The actress' 20-year-old daughter posted a new video to the platform on Sunday, marking her first post since March 10, around the time when news broke of her parents' alleged involvement in the college admissions scandal. In the video, Olivia addressed the charges against her mother and father, Mossimo Giannulli, who are accused of paying $500,000 in bribes to get her and her 21-year-old sister, Isabella Rose, admitted to the University of Southern California as recruits for the crew team, even though neither had ever participated in the sport. Lori and Giannulli have pleaded not guilty to all charges leveled against them.
"YouTube was an important part of Olivia's daily life and her brand, so when she stepped away from it she felt there was a void in her life," a source tells ET. "She was used to interacting with her followers and fans. YouTube really was a way of life for her and when it suddenly stopped she felt like an important part of who she is was just cut off."
"Her life has always been so public and she had a life she was proud of, but the backlash, in the beginning, was more than she could take. Lori encouraged her to step away because it was brutal," the source adds. "Now that she has returned, she has been told that she cannot discuss her mom and dad or the ongoing case. Her parents are both supportive of her going back to YouTube, as long as she sticks to that rule."
According to our source, Lori just wants to see her daughter "happy" and knows that YouTube is "an important part" of Olivia's life and her brand.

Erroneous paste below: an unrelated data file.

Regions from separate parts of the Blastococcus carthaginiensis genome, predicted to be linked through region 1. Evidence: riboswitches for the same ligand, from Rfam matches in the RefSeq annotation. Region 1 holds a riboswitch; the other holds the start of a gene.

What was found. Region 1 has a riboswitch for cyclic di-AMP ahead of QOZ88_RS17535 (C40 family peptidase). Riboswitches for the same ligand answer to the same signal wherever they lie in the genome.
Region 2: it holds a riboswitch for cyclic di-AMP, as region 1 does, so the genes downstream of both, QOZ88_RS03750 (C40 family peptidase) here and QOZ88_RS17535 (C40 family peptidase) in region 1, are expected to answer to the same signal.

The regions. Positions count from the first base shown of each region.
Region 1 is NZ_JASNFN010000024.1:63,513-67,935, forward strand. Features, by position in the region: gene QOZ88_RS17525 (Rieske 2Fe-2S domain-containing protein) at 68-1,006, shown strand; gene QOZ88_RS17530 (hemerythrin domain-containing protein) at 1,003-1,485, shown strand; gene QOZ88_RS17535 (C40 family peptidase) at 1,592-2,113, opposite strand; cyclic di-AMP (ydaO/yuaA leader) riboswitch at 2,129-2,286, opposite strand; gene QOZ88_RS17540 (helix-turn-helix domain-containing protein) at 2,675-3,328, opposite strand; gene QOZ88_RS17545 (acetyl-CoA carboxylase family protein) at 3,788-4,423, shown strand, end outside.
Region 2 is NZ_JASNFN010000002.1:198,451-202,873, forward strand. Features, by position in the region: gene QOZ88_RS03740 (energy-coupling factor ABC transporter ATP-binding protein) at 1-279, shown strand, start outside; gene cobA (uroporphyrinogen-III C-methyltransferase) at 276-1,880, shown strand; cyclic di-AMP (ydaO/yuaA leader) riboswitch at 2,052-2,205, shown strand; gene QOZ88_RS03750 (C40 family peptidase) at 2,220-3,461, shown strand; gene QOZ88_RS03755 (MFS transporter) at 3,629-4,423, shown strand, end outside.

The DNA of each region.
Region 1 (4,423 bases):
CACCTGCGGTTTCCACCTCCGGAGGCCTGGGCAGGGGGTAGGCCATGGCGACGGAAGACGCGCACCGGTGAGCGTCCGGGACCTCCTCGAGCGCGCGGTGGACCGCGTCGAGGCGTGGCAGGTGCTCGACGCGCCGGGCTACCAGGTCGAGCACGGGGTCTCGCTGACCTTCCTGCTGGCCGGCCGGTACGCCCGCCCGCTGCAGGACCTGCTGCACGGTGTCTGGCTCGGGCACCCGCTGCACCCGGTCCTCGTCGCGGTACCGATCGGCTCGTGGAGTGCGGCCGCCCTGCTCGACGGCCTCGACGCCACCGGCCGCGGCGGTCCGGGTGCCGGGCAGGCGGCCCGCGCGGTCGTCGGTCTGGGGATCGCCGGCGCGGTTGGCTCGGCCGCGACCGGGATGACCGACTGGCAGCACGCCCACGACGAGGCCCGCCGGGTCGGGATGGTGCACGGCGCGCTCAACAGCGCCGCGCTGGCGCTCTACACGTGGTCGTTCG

"Both of her parents encourage her entrepreneurial efforts. They know she needs to be prepared for the criticism and scrutiny that will follow her when stepping back into the public eye. They are 100% aware not everyone will welcome her back with open arms and they are even expecting a certain amount of backlash," the source says. "Right now, Lori's focus is on the legalities of the case and fighting for her freedom. She really doesn't have time to worry about what the general public thinks. She just wants what's best for her daughter and she wants Olivia to be happy."
Olivia's new post on Sunday, titled "Hi Again," echoed those same sentiments. "A part of me is like, 'Should I come back to YouTube right now?' Because it's been so long, and I actually really, really miss it. Like, I genuinely, miss filming," she said in the two-minute video. "I feel like a huge part of me is just not the same, because this is something that I'm really passionate about and something I really like to do, but I also didn't know... I debated for seven or eight months, like, 'Well, if I can't talk about it, is there a point in coming back and not being able to say anything?'"
"I want to come back because I want to come back. There's no point in me just talking for 10 minutes to the camera about how I wish I could say something when I really can't," she continued. "So, I'm going to leave it at that. Thank you so much for your patience or if you stuck around for nine months just waiting. I really appreciate it. This is the best I can do, and I want to move on with my life."
While Olivia's refocusing her life on YouTube, a second source recently told ET that Lori has mounting fear over the college admissions case, especially after being hit with more charges. "Lori is worried and has had sleepless nights throughout this nightmare, but she has never felt the fear she has today," the source said last month of the 55-year-old Fuller House star. "At this point, choosing the path of not making a plea deal could end her in prison for a long time. The reality is overwhelming.
"Despite being repeatedly told by friends to attempt to make a deal, she has stuck to her guns and still has no plans to plead guilty even with the additional charges," added the source. "She is convinced that the prosecution is determined to make an example of her."